Google Goggles was an image recognition mobile app developed by Google.
It was used for searches based on pictures taken by handheld devices. For example, taking a picture of a famous landmark searches for information about it, or taking a picture of a product's barcode would search for information on the product. [ Page on Google Play Store.]
Google Goggles was developed for use on Google's Android operating system for mobile devices. While initially only available in a beta version for Android phones, Google announced its plans to enable the software to run on other platforms, notably iPhone
[PCWorld: Goggles will reach other platforms]
Google did not discuss a non-handheld format. On 5 October 2010, Google announced availability of Google Goggles for devices running iOS 4.0.
In a May 2014 update to Google Mobile for iOS, the Google Goggles feature was removed.
At Google I/O 2017, a similar app Google Lens was announced that has similar functions as Goggles and uses the Google Assistant.
The app was updated in August 2018 which tells users to download Google Lens or Google Photos.
The system could identify various labels or landmarks, allowing users to learn about such items without needing a text-based search. The system could identify products
or labels that allow users to search for similar products and prices,
and save codes for future reference, similar to the failed CueCat
of the late 1990s, but with more functionality. The system also recognized printed text and uses optical character recognition (OCR) to produce a text snippet, and in some cases even translate the snippet into another language.
Metropolitan Museum of Art
The Metropolitan Museum of Art announced in December 2011 its collaboration with Google to use Google Goggles for providing information about the artworks in the museum through direct Hyperlink
to the website
of the Metropolitan Museum of Art.
[ Metropolitan Museum Enhances Online Access to Its Collections with Google Goggles. New York, December 16, 2011; Thomas P. Campbell: Google Goggles (New York, December 16, 2011): I'm pleased to announce a new collaboration with Google that lets you take a picture of a work of art with your mobile device and link straight to more information on metmuseum.org.]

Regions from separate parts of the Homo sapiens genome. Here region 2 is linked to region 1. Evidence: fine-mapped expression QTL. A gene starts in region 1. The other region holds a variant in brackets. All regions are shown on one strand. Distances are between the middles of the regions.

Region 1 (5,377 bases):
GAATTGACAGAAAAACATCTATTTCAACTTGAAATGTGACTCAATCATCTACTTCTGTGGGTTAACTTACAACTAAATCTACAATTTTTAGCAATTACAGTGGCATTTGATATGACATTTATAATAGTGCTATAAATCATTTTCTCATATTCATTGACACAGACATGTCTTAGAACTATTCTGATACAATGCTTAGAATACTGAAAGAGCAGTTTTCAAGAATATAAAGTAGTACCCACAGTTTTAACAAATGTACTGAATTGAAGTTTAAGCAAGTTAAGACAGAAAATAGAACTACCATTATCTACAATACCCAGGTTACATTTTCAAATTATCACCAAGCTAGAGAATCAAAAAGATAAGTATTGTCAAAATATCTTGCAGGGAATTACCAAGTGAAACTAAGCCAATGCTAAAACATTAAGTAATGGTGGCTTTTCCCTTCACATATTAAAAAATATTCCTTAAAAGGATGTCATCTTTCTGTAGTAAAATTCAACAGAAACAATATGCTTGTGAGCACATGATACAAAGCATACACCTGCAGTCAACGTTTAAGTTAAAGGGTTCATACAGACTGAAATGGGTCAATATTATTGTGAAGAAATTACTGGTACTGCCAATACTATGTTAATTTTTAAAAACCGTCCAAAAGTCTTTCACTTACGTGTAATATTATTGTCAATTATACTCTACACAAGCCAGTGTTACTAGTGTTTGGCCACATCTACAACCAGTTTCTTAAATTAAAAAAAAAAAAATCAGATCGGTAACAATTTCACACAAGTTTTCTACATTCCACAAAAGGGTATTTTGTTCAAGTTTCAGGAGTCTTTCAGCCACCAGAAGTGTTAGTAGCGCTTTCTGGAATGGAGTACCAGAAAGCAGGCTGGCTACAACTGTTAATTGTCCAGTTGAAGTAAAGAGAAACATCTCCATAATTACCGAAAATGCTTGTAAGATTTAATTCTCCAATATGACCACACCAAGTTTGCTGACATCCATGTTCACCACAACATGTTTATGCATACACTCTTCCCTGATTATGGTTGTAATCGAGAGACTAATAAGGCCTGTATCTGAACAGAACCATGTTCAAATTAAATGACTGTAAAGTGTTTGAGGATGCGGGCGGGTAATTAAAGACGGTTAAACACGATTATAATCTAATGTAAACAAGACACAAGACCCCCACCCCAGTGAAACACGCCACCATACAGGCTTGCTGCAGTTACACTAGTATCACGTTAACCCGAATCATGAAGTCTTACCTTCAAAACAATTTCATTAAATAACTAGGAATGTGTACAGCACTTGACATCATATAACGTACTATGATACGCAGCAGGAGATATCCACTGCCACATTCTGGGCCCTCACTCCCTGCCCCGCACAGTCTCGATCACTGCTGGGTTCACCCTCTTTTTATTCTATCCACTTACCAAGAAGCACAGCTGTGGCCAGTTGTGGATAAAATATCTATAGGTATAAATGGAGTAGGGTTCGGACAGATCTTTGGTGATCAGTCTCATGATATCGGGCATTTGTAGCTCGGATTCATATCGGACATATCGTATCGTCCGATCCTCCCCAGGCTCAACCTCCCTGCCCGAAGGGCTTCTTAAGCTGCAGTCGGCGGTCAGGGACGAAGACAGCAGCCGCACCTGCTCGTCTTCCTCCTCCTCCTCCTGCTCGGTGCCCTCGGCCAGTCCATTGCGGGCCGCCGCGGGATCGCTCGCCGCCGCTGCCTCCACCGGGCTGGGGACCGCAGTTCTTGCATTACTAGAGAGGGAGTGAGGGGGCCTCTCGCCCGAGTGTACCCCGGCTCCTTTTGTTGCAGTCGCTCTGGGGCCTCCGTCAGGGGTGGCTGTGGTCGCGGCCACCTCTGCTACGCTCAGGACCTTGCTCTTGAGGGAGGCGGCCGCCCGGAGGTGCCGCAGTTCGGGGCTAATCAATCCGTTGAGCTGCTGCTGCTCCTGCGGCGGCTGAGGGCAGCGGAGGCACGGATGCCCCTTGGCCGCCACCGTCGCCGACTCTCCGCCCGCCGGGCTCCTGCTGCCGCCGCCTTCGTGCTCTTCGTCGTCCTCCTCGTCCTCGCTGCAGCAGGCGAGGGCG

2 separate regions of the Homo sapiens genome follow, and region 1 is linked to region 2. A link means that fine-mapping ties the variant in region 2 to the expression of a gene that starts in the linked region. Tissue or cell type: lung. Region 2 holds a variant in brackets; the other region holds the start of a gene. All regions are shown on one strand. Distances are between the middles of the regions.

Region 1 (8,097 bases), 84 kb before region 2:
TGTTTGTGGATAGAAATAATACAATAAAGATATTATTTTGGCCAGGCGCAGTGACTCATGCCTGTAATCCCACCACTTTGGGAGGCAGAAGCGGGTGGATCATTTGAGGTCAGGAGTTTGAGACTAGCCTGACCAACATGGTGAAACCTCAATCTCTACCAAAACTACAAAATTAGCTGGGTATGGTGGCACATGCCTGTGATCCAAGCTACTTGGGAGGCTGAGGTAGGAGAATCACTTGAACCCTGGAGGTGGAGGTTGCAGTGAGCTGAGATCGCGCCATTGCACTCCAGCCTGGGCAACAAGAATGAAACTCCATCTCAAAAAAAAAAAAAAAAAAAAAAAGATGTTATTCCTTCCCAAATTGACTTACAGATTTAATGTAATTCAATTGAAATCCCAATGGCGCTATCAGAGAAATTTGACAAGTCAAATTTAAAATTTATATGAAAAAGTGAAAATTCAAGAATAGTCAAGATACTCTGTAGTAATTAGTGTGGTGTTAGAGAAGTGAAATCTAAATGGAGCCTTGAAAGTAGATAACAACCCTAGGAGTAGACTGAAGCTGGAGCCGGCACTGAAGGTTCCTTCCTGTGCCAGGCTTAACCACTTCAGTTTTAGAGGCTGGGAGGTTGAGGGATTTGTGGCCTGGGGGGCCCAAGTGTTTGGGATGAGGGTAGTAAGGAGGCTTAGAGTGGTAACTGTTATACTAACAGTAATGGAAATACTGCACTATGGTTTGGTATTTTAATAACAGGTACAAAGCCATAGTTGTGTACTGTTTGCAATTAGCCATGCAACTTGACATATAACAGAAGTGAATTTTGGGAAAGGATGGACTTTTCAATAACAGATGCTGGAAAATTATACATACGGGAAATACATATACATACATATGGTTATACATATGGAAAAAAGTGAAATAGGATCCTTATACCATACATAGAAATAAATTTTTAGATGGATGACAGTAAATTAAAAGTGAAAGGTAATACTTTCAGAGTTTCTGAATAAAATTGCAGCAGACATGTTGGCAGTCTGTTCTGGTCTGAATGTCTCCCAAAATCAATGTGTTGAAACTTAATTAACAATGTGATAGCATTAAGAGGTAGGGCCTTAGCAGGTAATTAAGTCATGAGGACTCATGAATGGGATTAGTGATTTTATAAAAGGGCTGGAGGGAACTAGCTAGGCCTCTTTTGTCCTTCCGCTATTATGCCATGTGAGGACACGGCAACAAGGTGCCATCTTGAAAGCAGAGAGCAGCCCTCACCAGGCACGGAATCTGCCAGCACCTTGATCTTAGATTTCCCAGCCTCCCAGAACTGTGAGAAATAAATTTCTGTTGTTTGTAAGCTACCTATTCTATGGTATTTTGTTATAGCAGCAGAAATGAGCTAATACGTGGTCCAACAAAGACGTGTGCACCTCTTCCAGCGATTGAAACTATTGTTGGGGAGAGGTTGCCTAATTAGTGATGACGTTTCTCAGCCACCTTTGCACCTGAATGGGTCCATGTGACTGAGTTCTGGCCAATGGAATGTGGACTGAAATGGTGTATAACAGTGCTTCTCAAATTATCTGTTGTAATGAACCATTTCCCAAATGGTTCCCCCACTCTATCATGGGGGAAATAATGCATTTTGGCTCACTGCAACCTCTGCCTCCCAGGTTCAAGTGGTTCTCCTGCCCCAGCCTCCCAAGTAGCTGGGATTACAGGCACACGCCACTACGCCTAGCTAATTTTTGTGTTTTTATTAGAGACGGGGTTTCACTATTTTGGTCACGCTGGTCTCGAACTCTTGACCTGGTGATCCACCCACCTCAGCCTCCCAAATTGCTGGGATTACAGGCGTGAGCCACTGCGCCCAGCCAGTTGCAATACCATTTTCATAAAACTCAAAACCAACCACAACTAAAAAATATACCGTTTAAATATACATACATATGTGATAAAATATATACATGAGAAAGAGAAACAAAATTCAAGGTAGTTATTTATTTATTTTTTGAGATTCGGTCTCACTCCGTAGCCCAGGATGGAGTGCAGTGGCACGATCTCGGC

The final version of Google Goggles was 1.94
[Google Goggles Release Notes, visited 13 June 2011]
which adds several new features and improves both quality and ease of use. Goggles is specifically developed to run on mobile devices running the Android operating system and can be installed using Google Play
(formerly Android Market).
Although developed for Android there was an iPhone version, as part of the Google Search app, available from the iTunes Store or App Store. Goggles for iPhone required iPhone 3GS or iPhone 4 or iOS 4.0 or higher to run.
In January 2011, version 1.3 was released; it could solve Sudoku puzzles.
[ Google Goggles gets faster, smarter and solves Sudoku, January 10, 2011, visited April 25, 2016.]
In late August 2012, Google launched an update to its Google Goggles app, version 1.9. This update put an emphasis on helping users shop by including improved product recognition and new recommendations that help users browse similar products.
[Weber, Harrison. August 23, 2012. "Google Goggles’ latest update makes it easier to shop IRL"]
Earlier versions of the Android app were able to load pictures from the phone's gallery, which had been removed in version 1.9.2; however, it could be worked around by sharing the image to the Goggles app from a file browser.
Google product manager Shailesh Nalawadi indicated that Google wanted Goggles to be an application platform, much like Google Maps
, not just a single product.